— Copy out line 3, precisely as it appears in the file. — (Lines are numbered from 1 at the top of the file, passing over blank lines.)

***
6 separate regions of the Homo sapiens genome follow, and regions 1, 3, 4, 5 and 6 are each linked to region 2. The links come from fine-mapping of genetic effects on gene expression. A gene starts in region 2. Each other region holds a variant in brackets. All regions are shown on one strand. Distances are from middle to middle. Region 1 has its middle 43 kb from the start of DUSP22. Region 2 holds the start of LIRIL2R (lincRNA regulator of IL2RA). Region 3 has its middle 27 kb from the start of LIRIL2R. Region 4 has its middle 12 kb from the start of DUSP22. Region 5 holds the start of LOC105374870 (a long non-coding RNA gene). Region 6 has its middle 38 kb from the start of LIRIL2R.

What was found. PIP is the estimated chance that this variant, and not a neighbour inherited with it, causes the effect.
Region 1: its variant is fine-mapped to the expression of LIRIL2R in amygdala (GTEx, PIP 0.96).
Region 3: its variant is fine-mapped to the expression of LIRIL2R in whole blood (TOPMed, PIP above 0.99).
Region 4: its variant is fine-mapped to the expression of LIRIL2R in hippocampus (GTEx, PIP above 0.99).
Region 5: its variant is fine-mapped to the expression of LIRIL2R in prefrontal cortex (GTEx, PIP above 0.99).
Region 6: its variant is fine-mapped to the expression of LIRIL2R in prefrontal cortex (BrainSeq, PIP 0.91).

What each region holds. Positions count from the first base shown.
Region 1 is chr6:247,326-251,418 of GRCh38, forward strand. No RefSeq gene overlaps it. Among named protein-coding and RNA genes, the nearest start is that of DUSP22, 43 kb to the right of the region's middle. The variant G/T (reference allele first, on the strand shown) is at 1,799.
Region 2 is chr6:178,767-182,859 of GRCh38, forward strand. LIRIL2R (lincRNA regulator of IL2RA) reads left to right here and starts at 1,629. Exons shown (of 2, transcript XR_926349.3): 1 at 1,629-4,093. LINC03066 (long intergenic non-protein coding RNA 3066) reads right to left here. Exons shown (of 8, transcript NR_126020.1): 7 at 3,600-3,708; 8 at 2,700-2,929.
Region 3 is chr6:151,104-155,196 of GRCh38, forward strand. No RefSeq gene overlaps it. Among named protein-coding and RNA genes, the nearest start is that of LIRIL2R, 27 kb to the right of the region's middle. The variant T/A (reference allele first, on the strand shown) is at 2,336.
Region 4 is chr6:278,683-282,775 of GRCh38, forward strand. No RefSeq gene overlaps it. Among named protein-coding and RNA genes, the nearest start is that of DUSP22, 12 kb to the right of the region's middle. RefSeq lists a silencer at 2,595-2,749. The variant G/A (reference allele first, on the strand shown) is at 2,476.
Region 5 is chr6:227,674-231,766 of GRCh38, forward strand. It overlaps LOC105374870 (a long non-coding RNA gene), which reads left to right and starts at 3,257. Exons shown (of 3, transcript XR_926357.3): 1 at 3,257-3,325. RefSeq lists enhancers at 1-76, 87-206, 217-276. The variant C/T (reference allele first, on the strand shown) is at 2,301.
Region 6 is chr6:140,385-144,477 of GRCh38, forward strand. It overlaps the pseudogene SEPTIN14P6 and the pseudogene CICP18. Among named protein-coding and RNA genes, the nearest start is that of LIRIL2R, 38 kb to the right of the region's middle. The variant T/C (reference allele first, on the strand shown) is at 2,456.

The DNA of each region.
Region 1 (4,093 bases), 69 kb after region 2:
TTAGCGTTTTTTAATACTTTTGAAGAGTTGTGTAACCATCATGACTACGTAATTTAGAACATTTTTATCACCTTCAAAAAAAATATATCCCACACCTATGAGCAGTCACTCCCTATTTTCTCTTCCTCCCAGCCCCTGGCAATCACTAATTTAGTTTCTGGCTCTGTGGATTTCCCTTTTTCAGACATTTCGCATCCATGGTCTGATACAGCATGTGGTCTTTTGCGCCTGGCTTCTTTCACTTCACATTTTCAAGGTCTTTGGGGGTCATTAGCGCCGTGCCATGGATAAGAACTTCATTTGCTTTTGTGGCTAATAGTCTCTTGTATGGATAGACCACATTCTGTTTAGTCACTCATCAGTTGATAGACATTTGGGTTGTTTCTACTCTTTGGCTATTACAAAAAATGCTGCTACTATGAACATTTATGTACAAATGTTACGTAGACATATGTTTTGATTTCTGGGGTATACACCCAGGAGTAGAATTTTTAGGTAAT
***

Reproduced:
Region 1: its variant is fine-mapped to the expression of LIRIL2R in amygdala (GTEx, PIP 0.96).